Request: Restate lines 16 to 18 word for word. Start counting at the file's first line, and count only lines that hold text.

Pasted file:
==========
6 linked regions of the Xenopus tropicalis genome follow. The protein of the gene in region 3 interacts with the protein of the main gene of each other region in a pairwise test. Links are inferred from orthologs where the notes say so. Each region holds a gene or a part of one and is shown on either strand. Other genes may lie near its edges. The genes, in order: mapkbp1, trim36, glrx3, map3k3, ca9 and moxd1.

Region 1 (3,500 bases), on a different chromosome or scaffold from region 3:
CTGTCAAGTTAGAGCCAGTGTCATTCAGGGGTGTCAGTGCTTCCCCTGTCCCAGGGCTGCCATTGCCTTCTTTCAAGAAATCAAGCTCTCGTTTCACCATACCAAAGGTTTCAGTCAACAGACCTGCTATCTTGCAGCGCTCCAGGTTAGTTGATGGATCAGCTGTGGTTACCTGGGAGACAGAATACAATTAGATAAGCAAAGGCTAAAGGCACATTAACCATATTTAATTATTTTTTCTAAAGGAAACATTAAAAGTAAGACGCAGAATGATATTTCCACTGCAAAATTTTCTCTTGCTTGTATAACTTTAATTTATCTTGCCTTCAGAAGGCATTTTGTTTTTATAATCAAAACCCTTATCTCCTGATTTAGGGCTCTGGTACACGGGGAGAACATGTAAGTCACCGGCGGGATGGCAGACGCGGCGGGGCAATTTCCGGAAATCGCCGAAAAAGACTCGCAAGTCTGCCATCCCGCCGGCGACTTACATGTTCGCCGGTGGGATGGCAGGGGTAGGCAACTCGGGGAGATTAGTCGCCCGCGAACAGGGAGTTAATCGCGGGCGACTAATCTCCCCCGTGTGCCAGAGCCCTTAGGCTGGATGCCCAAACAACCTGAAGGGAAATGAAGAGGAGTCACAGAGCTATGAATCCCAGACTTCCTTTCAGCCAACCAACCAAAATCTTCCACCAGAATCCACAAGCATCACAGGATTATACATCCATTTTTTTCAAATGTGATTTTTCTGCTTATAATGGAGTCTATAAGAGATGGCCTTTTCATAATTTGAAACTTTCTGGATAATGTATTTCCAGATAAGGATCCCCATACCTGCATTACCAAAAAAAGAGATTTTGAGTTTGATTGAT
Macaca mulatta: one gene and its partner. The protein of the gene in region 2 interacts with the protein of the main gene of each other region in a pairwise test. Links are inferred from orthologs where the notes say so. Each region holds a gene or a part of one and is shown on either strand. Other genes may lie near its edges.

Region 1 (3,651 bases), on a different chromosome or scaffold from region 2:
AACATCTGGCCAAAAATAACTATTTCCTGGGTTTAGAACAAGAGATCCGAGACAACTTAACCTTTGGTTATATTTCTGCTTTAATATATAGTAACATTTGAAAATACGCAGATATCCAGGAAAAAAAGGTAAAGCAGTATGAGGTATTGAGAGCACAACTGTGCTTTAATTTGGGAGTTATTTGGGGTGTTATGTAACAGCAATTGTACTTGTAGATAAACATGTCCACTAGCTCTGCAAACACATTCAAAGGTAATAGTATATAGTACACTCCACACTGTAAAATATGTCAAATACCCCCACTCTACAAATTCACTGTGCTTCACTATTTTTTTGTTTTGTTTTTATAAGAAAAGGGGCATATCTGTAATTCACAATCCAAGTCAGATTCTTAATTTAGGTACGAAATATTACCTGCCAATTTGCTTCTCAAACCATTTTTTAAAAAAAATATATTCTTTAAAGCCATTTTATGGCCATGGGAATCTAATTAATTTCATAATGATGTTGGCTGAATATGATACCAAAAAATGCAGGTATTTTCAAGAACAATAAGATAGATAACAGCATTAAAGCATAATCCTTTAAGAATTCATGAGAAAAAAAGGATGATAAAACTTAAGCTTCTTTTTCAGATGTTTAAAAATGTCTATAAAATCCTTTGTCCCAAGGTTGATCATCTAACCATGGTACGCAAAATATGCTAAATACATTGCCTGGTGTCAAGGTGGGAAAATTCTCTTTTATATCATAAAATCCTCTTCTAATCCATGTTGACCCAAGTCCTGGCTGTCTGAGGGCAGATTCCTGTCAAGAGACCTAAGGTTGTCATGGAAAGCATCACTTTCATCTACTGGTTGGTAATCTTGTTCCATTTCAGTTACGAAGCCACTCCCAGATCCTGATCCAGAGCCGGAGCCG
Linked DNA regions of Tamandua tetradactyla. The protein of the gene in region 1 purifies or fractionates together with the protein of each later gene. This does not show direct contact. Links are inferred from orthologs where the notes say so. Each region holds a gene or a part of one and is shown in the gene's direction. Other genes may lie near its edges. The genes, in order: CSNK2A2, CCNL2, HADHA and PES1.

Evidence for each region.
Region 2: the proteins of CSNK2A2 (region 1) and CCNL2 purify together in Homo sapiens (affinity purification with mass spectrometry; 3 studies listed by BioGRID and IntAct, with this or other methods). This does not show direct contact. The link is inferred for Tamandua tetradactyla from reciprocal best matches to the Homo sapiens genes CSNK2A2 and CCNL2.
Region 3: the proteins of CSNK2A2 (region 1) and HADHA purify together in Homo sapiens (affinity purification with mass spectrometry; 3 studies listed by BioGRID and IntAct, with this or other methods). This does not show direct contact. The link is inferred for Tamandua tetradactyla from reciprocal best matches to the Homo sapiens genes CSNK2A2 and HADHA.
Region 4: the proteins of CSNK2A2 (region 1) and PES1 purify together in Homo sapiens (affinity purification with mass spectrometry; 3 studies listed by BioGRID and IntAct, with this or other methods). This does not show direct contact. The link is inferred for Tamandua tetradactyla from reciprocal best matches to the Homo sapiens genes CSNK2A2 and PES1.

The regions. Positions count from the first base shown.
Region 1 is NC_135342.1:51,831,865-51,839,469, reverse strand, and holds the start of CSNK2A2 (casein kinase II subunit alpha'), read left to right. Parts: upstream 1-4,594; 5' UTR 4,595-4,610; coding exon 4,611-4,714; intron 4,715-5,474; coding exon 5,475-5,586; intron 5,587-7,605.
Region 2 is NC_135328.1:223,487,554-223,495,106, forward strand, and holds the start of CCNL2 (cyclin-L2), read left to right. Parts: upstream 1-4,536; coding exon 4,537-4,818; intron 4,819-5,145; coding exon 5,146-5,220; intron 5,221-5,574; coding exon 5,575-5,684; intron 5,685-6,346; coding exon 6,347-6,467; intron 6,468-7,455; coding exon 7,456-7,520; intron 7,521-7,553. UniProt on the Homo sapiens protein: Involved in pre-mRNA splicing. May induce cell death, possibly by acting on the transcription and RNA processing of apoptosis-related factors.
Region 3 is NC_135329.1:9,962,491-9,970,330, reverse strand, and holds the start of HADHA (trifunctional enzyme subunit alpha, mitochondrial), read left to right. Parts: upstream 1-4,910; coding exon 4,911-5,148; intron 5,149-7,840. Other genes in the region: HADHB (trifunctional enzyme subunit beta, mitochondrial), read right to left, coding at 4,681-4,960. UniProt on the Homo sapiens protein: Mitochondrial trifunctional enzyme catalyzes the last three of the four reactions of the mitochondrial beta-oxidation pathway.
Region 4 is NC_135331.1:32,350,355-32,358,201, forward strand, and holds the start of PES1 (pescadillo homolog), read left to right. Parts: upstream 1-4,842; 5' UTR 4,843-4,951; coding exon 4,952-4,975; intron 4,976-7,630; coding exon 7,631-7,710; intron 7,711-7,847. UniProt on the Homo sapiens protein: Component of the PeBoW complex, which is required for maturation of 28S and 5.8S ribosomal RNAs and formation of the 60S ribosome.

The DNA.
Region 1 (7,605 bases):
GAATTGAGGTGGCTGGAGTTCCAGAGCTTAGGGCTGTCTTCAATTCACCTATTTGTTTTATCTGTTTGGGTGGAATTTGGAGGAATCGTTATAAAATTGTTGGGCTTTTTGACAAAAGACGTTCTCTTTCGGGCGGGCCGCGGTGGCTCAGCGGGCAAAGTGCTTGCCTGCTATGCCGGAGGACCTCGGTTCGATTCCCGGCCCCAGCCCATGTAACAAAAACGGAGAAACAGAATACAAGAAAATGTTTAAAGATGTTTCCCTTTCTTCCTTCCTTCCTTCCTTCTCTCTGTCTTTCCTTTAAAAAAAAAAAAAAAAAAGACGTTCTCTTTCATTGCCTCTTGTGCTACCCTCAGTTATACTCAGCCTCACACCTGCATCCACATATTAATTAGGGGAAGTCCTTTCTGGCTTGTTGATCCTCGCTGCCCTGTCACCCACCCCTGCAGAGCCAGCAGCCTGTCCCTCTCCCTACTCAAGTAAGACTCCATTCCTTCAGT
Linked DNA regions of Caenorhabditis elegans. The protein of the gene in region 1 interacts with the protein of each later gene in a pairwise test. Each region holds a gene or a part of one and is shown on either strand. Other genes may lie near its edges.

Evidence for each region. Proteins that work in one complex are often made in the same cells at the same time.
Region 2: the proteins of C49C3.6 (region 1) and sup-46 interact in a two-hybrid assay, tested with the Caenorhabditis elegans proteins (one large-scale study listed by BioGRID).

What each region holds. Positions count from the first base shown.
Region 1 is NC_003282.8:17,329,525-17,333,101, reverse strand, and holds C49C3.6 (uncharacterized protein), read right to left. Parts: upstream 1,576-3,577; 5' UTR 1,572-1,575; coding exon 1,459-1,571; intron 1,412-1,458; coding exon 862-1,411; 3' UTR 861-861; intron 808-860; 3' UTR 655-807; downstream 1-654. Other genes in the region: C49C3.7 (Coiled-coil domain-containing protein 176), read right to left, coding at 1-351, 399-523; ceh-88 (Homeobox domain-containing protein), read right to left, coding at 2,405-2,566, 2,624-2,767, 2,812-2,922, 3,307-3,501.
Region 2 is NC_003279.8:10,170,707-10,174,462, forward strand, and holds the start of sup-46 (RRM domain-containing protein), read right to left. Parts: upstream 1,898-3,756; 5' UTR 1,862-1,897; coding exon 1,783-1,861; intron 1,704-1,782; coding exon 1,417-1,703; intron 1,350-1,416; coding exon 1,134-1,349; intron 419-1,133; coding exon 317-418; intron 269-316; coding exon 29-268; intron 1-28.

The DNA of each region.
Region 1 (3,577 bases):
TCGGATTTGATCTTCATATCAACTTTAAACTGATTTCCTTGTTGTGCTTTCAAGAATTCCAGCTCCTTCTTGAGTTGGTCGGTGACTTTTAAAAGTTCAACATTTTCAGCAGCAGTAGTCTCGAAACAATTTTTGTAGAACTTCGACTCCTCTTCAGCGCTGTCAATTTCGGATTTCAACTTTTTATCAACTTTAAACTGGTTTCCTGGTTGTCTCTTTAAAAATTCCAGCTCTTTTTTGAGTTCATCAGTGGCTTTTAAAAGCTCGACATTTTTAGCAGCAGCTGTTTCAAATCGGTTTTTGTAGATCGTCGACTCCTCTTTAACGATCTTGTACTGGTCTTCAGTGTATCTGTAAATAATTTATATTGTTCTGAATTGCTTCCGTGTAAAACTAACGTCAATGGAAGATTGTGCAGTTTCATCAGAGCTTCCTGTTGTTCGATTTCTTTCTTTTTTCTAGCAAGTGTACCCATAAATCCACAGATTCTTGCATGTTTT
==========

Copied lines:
Region 4 is NC_135331.1:32,350,355-32,358,201, forward strand, and holds the start of PES1 (pescadillo homolog), read left to right. Parts: upstream 1-4,842; 5' UTR 4,843-4,951; coding exon 4,952-4,975; intron 4,976-7,630; coding exon 7,631-7,710; intron 7,711-7,847. UniProt on the Homo sapiens protein: Component of the PeBoW complex, which is required for maturation of 28S and 5.8S ribosomal RNAs and formation of the 60S ribosome.

The DNA.
Region 1 (7,605 bases):